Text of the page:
Moments...we fail to stop...we fail to feel...we fail to pray and thank and relish.
Tonight, walked into the kitchen, Olesya leaning on Dominick, eyes closed, gentle smile, enveloped in her Daddy's arms. She remained there, unmoving, arms wrapped around his big strong ones. Safety, security...finally loved unconditionally.
This afternoon, in the office, I am copying adoption decrees and birth certificates to finally send off to the agency. Angela walks in, picks up the decree terminating parental rights of her birth father. She looks up at me through lowered eyes, asks if she may read it. I hesitate only for a moment. It is her life, it is her history, it is not mine to deny despite how much I wish it all wasn't true. I quietly remind myself it is not my job to protect from the reality that already was, but to walk through what will be hand in hand. I nod, she sits, she reads whispering out loud as she goes. She points out something in the English translation...who is this person? I try and explain it is her grandmother on her father's side whose statement is printed on that piece of paper that effectively removed her biological father from her life forever.
She is finished and turns to me. What about Matthew, Kenny and Joshua? I open the file drawer and take out their files, one by one, laying them upon the bed. I offer them to her, we are family, we share it all...the pain, the joy...there will never be secrets here. She is free to read what she wants. She opens Matthew's file, gently turns each page, smiles and points out his immigration photo. "Malinky!" she says. "Very sick" I respond, "Very malinky baby.". She stares, it seems to effect her more than her own history. She reads, she mentions the name "Galina" and looks up at me questioningly when I explain that Galina was our Irina for Matt's adoption, our coordinator. She reads on and closes it, reaching for the next brother's file.
She thumbs through Joshua's and without looking up says "Kazakhstan Mama's all bad...Matthew, Kenny, Joshua, Angela, Olesya...Mama's all bad."
Thump goes my heart, this is not true. How can I get that across? I turn and look at her, she puts down the paper she is reading. "Not all Kazakhstan Mama's bad...maybe malinky and too young to be Mama. Not all drink vodka, not all bad Mama's". She stares at me, eyes wide, considering this information as if it is new. She then says "Matthew, Kenny, Joshua Kazakhstan Mama not bad, me Mamma bad, bad. Olesya Mama bad, bad. You Mama good Mama."
Unable to go further, wanting so badly to go deeper, I simply say "I love you." and go back to copying. It is broad daylight and "Good Mama" is as much as she feels safe offering. Someday, maybe, eye to eye there will be a recipricle "I love you", but not today, it is too soon. There will be other times, there will be other conversations. How I wish we had the language between the two of us for more intimacy on this issue. She struggles so to express herself, yet inviting anyone else in to partake of this intimacy to translate negates it all. It will have to wait. But we will come back to it, over and over again.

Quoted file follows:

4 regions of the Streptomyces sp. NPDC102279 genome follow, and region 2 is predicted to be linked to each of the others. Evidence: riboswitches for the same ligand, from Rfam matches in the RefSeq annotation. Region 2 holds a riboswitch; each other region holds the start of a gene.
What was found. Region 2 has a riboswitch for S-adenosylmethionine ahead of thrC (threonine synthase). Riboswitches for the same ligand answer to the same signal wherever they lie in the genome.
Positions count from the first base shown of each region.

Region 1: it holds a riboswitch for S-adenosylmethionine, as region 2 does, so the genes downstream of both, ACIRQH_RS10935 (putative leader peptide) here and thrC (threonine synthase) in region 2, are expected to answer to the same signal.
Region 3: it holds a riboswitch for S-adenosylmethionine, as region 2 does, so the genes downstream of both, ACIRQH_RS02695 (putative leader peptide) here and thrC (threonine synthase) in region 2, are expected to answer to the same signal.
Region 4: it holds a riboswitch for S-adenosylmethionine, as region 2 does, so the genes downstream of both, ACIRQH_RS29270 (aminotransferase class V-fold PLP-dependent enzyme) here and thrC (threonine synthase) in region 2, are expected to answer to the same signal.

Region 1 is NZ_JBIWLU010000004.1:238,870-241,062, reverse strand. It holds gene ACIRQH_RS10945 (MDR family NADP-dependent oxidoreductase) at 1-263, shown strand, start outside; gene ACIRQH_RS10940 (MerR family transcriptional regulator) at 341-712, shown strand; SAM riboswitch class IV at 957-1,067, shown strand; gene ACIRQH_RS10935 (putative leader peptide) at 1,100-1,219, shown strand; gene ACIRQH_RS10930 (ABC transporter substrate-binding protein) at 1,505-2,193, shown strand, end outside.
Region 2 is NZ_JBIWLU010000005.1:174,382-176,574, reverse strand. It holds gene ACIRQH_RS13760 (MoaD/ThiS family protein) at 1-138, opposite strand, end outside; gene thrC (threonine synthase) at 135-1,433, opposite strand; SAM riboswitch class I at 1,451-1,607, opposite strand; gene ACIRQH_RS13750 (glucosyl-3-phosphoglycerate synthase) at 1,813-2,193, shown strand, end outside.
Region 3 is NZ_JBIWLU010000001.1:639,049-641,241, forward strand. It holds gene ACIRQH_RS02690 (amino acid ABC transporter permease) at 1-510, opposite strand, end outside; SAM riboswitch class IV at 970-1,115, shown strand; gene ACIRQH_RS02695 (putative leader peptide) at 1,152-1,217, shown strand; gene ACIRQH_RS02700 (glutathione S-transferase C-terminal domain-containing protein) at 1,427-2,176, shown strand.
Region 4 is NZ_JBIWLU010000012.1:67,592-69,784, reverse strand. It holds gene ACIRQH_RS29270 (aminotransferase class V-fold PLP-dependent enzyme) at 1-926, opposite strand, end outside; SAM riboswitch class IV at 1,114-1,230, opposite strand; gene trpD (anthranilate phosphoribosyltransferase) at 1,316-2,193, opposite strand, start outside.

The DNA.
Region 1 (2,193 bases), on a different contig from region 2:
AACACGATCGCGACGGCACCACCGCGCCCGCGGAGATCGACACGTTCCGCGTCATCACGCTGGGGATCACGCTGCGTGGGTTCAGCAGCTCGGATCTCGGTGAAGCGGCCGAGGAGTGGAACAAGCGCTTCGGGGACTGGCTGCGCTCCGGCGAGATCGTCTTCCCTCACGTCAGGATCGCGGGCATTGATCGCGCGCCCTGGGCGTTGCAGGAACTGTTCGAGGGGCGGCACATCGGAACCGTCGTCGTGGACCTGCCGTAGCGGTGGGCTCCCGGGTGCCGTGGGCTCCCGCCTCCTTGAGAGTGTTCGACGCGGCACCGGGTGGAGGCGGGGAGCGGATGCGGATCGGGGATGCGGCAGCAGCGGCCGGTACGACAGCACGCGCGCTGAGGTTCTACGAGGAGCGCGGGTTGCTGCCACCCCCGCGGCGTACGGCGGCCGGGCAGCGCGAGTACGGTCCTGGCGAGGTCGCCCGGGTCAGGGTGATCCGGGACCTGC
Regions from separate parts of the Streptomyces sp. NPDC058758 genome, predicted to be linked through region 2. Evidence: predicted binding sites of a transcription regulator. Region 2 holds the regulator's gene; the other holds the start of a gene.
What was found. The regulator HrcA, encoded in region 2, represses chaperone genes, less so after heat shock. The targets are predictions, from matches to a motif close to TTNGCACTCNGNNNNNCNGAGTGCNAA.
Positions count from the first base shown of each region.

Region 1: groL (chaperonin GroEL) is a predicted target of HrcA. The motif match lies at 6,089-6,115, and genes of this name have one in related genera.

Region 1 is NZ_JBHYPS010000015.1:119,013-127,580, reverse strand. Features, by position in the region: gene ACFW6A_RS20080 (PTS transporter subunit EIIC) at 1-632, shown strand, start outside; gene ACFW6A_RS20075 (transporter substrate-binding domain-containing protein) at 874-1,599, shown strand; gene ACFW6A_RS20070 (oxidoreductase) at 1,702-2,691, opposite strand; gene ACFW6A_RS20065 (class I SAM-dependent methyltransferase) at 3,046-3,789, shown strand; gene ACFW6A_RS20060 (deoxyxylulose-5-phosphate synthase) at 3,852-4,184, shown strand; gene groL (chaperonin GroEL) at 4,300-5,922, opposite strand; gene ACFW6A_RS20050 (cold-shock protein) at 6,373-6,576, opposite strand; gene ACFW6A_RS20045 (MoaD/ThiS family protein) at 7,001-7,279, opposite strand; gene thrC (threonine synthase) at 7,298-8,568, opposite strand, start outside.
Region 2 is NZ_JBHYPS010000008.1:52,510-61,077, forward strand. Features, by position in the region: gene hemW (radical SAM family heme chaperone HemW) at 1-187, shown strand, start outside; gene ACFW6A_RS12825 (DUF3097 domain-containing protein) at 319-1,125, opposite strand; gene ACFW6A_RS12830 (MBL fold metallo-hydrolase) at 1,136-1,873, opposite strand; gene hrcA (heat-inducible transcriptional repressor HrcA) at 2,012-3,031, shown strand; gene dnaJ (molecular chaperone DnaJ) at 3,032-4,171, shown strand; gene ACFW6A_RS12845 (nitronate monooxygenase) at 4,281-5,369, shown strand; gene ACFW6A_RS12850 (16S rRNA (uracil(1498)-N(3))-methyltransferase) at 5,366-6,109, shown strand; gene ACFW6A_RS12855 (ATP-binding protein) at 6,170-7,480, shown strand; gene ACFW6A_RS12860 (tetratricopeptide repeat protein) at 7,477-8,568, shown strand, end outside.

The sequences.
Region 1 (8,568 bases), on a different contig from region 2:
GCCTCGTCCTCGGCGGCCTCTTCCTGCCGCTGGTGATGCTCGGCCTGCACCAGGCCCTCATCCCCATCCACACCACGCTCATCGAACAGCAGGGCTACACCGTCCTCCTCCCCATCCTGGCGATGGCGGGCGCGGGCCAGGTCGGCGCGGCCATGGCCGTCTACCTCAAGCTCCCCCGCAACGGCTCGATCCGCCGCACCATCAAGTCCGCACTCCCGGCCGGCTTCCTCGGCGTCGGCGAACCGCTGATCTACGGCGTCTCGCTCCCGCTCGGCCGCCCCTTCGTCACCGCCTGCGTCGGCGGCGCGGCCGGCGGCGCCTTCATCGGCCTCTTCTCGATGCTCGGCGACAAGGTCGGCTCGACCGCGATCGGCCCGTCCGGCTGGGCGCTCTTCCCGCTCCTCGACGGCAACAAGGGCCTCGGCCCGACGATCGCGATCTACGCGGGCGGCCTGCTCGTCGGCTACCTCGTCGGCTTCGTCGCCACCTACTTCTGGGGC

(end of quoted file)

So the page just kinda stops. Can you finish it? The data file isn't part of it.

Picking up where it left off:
One day, she will be satisfied. Maybe I will be too.
A cold, near blustery early evening on a soccer field. The sun peeks through ocassionally, reminding us of its presence. A teacher and I speak, we share, we get to know one another a little bit better. Our children are growing older, we once met in the halls as we picked our respective beloved kiddos up from Kindergarten. Middle school looms large, our families are changing gradually, as do our roles in our children's lives. Common threads, we all share so much by simply being human and living this life.
A young boy stands next to me, my arm around his shoulder. His eyes are shadowed by darkened lenses of ever present glasses. His wicked, sharp humor always makes me smile, his gentle spirit is sometimes not caught by others, but I see it in little gestures...he loves his mother and never hesitates to show it even in public. He hugs his friends good bye. He is inclusive of all around him. What a wonderful spirit he has! Standing there, I say "We are so lucky to have you as our friend...we love you...you are always welcome with us, thanks for being so respectful and kind.". He struggles in school, yet is a bright star in some way I can't put my finger on. But then, isn't EVERY kid if given a chance? He looks up at me, the ever-present smile disappears as he says "Thanks, I like being with you guys.".
Standing in Dairy Queen, Josh kneeling on a stool next to me, chocolaty lips curved upwards in a gentle grin, the tiny freckle on his chin 2 inches from my face as we face one another, his arms wrapped around me while his spoon no doubt dribbles ice cream down the back of my shirt. "You are a silly Mommy!" he declares. "You are a silly son!" I shoot back, then he leans on my shoulder, remaining there for a few precious 7 year old moments that will soon pass us by. How I love him, how I love them all.
The rushing back and forth of the week, the constant movement and chatter and controlled (sometimes) chaos. Within all of that lies the moments that need to be carried around in our hearts a little longer. Contained therein is the secret of a real life. We forget, it is SO easy to forget.
Help me see it better, God. Keep my eyes open for the good stuff, the real stuff, the important stuff. Let me not be blinded by schedules and commitments. Let my heart never harden so much that I am not touched by the beauty of the day to day interactions that surround me.
Let me walk in full awareness, let me drink it all up, let me suck it all dry.
Fill me up.